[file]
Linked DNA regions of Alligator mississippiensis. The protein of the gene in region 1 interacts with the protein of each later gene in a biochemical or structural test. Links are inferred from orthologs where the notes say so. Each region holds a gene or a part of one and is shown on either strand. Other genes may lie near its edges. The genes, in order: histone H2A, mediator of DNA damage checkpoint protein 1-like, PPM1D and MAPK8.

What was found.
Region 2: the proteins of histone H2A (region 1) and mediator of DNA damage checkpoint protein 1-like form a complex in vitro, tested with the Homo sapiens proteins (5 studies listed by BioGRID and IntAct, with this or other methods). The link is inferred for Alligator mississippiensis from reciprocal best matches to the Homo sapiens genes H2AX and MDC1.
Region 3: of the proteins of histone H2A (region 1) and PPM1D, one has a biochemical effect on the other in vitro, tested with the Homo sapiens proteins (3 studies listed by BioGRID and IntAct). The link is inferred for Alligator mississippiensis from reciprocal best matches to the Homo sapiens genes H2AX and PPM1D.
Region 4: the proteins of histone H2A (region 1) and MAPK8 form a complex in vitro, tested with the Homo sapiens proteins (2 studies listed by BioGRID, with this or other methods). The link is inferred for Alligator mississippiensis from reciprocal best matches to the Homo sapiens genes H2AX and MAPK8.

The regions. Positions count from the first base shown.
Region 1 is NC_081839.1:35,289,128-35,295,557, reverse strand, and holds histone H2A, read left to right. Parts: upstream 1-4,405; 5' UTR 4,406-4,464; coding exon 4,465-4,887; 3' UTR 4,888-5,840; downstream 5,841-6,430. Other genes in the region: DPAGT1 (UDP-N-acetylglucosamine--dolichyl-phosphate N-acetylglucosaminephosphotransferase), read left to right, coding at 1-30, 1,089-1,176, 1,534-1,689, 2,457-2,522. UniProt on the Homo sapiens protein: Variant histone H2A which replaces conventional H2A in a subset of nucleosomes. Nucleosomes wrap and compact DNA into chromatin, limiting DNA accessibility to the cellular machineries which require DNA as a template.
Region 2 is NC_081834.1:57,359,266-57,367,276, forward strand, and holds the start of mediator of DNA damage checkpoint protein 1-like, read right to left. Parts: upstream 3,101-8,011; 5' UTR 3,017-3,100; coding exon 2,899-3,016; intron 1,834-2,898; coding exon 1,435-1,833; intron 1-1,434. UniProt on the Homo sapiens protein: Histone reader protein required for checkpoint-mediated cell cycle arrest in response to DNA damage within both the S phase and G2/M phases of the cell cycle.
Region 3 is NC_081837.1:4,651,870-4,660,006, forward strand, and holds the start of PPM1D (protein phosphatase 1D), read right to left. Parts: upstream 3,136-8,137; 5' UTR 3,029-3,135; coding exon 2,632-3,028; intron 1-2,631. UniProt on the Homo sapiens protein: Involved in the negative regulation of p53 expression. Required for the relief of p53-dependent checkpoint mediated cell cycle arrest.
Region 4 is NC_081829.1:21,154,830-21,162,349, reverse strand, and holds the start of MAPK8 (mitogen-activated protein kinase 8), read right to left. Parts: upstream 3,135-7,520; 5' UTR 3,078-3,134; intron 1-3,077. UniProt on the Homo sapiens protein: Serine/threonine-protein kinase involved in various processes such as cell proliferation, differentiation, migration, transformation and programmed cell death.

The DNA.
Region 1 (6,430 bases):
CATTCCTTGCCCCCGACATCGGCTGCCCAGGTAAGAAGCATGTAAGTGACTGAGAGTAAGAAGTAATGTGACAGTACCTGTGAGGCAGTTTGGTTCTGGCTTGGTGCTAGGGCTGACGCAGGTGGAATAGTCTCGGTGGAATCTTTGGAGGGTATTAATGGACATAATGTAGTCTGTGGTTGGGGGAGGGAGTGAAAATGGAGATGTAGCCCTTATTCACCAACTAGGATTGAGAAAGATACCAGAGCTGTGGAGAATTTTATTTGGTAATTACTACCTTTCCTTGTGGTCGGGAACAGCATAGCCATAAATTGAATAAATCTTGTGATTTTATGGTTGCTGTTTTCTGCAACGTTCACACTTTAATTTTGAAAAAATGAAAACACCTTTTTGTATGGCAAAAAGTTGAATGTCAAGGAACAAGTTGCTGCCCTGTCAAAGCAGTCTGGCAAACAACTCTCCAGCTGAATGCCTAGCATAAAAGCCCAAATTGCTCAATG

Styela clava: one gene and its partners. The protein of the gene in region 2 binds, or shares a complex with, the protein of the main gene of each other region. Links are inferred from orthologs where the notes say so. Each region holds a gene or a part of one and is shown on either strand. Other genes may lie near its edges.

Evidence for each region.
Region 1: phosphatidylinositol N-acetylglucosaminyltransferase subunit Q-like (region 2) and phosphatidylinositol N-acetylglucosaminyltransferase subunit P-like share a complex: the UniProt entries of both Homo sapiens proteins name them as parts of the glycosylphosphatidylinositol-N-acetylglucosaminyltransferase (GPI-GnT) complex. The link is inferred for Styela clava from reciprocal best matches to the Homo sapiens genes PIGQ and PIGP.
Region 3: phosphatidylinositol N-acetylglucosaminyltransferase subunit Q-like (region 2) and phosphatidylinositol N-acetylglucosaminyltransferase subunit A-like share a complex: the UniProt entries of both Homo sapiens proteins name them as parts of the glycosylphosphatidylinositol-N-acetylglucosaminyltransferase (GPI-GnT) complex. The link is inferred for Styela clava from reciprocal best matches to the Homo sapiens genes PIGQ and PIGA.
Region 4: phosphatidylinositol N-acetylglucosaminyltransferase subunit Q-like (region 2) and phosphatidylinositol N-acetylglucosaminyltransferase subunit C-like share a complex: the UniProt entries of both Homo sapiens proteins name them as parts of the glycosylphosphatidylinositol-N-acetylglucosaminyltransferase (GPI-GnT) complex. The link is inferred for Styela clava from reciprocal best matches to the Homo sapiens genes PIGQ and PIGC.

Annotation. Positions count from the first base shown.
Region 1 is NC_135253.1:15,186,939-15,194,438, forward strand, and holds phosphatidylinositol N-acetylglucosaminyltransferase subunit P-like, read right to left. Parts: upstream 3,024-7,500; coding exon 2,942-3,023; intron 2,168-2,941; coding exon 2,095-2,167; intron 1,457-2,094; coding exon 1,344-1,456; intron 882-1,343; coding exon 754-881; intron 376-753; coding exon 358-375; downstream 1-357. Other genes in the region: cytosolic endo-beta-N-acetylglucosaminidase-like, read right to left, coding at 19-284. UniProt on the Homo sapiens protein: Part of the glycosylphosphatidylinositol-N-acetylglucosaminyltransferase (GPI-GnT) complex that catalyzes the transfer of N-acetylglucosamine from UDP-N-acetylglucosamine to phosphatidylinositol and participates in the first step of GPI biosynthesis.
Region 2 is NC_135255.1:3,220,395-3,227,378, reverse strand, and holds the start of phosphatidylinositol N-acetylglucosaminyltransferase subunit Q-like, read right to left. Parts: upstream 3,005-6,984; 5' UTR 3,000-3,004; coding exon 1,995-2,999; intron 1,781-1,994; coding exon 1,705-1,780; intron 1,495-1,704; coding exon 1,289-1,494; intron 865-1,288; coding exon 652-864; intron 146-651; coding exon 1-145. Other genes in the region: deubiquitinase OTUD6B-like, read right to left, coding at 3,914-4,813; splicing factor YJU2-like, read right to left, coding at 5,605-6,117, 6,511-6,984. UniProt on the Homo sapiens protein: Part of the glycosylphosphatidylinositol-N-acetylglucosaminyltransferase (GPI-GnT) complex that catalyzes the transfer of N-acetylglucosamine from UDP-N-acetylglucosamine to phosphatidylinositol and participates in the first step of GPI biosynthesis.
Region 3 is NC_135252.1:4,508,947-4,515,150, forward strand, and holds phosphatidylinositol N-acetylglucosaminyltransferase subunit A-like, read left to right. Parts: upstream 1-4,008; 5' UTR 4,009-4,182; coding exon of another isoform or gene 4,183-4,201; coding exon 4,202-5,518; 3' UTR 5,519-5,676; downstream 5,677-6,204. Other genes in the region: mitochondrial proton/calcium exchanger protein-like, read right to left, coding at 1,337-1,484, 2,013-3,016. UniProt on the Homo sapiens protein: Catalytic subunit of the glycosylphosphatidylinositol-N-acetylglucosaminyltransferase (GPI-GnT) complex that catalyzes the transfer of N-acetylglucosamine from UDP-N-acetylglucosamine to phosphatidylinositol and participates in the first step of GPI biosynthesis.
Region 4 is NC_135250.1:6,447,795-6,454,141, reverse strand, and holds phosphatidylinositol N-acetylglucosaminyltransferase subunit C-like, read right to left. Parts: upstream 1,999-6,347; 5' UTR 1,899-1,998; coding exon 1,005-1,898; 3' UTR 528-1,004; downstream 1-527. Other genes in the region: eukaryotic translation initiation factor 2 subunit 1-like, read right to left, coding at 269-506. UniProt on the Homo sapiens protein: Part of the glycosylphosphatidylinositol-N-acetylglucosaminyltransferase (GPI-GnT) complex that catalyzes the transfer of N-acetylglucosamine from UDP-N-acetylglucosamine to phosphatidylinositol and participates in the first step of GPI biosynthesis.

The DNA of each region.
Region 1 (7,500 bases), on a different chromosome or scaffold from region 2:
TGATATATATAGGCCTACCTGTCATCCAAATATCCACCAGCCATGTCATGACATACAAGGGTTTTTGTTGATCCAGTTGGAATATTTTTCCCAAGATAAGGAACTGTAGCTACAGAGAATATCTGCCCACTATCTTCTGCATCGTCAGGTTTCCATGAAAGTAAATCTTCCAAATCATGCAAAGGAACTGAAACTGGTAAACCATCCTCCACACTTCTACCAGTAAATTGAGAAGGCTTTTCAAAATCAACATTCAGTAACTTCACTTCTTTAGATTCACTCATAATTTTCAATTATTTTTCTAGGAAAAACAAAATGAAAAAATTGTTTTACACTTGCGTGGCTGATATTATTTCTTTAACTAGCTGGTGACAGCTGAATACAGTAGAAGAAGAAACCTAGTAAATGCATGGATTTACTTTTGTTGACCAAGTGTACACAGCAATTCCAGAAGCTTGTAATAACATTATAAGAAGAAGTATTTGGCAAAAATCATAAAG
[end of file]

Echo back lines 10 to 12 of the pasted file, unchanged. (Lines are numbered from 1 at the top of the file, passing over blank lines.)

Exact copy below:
Region 4 is NC_081829.1:21,154,830-21,162,349, reverse strand, and holds the start of MAPK8 (mitogen-activated protein kinase 8), read right to left. Parts: upstream 3,135-7,520; 5' UTR 3,078-3,134; intron 1-3,077. UniProt on the Homo sapiens protein: Serine/threonine-protein kinase involved in various processes such as cell proliferation, differentiation, migration, transformation and programmed cell death.

The DNA.
Region 1 (6,430 bases):